I think this comes down to how disciplined they will be and how well their goaltenders perform when the shots come from in close. Short of falling flat on their face, I would give Vancouver an edge since they have been playing similarly to the Wild and arguably with more success. I am admittedly biased since, as noted early in this post, this series directly impacts the Devils.
The SB Nation Blogs: For anything Canucks related, please visit Nucks Misconduct, where you will not get 2 or 10 minutes for checking them out. For anything Wild related, please visit Hockey Wilderness, where you will not get lost since it is a blog and not an actual wilderness.
The Stakes at Hand for the Devils
We know these two teams are playing for a playoff spot. But what is in it for the Devils?
Do you want the Devils to have at least two first round draft picks in the 2020 NHL Draft? Then you want Vancouver to win this series.
Here is the background. Back in February, the New Jersey Devils traded Blake Coleman to Tampa Bay for Nolan Foote and a first round pick. This is not Tampa Bay’s first round pick but Vancouver’s first rounder. Tampa Bay received this when they traded J.T. Miller to Vancouver back in June 2019. This pick has one condition and it is very straight-forward. Vancouver’s first round pick would be for 2020 if Vancouver makes the playoffs. If they do not, the pick moves to 2021. Pierre LeBrun confirmed at The Athletic back in May that the Qualifying Round does not count as the playoffs for the teams; thus, Vancouver needs to win this series for the Devils to get Vancouver’s first round pick in 2020. If Minnesota wins, then the pick moves back to 2021.
There is an argument to be made about the pick moving back to 2021 not being that bad. If the Canucks win this series, then their first rounder can be no higher than 16th overall. If the Canucks go on to win in the postseason, then that first round pick will become lower and lower. Whereas if the Wild win this series and Vancouver stinks in 2021, then that pick will be much higher. And, who knows, the 2021 draft class may be quite good.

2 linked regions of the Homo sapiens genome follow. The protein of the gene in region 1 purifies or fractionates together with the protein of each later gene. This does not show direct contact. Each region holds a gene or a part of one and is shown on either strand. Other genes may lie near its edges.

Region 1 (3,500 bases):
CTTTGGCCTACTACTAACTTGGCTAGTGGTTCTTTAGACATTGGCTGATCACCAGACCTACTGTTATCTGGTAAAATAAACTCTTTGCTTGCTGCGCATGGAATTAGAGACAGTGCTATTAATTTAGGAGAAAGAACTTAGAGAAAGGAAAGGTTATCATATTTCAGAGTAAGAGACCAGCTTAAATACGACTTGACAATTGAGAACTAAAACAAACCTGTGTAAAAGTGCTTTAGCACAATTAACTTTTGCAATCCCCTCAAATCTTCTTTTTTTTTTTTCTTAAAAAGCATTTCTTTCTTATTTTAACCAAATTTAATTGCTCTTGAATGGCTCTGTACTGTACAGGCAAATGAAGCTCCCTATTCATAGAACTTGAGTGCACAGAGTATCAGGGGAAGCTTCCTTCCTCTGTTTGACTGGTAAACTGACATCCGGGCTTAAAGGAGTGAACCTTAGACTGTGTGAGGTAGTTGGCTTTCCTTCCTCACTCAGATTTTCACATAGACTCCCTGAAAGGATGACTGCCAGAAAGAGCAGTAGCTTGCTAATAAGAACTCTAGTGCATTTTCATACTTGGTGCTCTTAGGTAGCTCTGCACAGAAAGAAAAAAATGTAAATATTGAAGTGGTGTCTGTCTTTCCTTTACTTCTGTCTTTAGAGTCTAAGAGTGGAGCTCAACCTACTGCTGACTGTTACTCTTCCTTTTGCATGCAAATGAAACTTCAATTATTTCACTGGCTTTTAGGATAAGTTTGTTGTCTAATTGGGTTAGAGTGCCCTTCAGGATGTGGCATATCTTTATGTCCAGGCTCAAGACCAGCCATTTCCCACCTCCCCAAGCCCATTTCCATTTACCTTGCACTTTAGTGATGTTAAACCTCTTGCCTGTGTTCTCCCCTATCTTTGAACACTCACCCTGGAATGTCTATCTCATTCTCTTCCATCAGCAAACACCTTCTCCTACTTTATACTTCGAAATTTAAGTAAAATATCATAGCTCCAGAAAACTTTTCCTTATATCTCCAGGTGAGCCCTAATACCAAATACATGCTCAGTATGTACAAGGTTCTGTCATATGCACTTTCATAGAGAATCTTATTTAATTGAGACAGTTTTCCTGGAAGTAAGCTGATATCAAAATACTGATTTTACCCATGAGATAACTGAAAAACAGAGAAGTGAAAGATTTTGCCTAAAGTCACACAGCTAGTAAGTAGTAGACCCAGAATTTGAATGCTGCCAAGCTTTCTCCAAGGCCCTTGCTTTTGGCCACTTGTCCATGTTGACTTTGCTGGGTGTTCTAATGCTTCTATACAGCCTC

I personally disagree with the argument. My standpoint is that I want the Devils to stop being bad and start being good soon. It remains to be seen whether Tom Fitzgerald will try solely build on what he currently has or whether he will blow up most of the roster and start from scratch. Either way, a pick in 2020 is more likely to make it to the NHL earlier than a pick in 2021. Plus, we have more knowledge about the 2020 NHL draft class and it is likely the Devils will get a very good prospect in the back half of this first round. Provided Vancouver does not turn into Cinderella and take a pumpkin-carriage to the Western Conference Finals, this pick will be in the late teens or early twenties. That is more than fine with me.
Regardless of what you would prefer, the stakes are clear. A Vancouver win means the Devils get their first rounder this year. A Minnesota win means they will get Vancouver’s first rounder next year.
The Second NHL Draft Lottery Possibilities
We know that Alexis Lafreniere will be the top pick in the 2020 NHL Draft. That pick is owned by one of the eight losing teams from this Qualifying Round. So there will be a second lottery to determine it. How should we react if the loser of this series wins this one?
If the Wild win the Second Draft Lottery: This would be fine to me. The Wild being in the lottery means the Devils will have Vancouver’s first rounder in 2020, for starters. The Wild are also in the Western Conference, so their fortunes do not directly impact the Devils. That is another plus. If you look at the Wild roster, you could make a case they could really use someone like Lafreniere. Not that Minnesota has any imminent issue with the salary cap. But this is a team that is basically built to be on the playoff bubble. If everything works out, then they can be a bit tricky as an opponent; but when does everything work out in the NHL? Their forward corps could use a real boost of young talent since Koivu is nearly at the end of his career, Eric Staal is battling Father Time at age 35 (spoiler: Father Time will win), they are stuck with a declining Parise for another five seasons, and Zuccarello is going to follow him as well. Lafreniere would be really helpful to avoid being stuck in second gear for the next few seasons at a minimum.